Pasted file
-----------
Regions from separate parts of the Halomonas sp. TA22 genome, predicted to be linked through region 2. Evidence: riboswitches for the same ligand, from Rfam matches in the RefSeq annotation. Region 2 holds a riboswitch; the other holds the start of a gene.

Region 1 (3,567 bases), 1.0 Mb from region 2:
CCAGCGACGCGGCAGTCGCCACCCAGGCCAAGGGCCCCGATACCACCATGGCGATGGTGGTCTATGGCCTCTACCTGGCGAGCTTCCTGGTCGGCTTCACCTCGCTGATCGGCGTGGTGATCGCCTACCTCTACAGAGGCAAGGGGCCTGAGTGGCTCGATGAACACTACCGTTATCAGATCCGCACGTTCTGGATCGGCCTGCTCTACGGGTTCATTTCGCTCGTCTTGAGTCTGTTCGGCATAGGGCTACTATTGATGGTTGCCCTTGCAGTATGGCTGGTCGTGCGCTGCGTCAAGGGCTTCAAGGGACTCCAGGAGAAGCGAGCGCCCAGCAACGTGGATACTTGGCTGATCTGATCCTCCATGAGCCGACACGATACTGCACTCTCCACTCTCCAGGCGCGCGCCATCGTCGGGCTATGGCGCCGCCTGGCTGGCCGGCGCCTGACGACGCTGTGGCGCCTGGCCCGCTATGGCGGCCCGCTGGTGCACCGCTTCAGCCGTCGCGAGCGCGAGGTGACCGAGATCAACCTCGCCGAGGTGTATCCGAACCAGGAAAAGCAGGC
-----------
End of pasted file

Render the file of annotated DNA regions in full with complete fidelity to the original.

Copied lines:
Regions from separate parts of the Halomonas sp. TA22 genome, predicted to be linked through region 2. Evidence: riboswitches for the same ligand, from Rfam matches in the RefSeq annotation. Region 2 holds a riboswitch; the other holds the start of a gene.

Region 1 (3,567 bases), 1.0 Mb from region 2:
CCAGCGACGCGGCAGTCGCCACCCAGGCCAAGGGCCCCGATACCACCATGGCGATGGTGGTCTATGGCCTCTACCTGGCGAGCTTCCTGGTCGGCTTCACCTCGCTGATCGGCGTGGTGATCGCCTACCTCTACAGAGGCAAGGGGCCTGAGTGGCTCGATGAACACTACCGTTATCAGATCCGCACGTTCTGGATCGGCCTGCTCTACGGGTTCATTTCGCTCGTCTTGAGTCTGTTCGGCATAGGGCTACTATTGATGGTTGCCCTTGCAGTATGGCTGGTCGTGCGCTGCGTCAAGGGCTTCAAGGGACTCCAGGAGAAGCGAGCGCCCAGCAACGTGGATACTTGGCTGATCTGATCCTCCATGAGCCGACACGATACTGCACTCTCCACTCTCCAGGCGCGCGCCATCGTCGGGCTATGGCGCCGCCTGGCTGGCCGGCGCCTGACGACGCTGTGGCGCCTGGCCCGCTATGGCGGCCCGCTGGTGCACCGCTTCAGCCGTCGCGAGCGCGAGGTGACCGAGATCAACCTCGCCGAGGTGTATCCGAACCAGGAAAAGCAGGC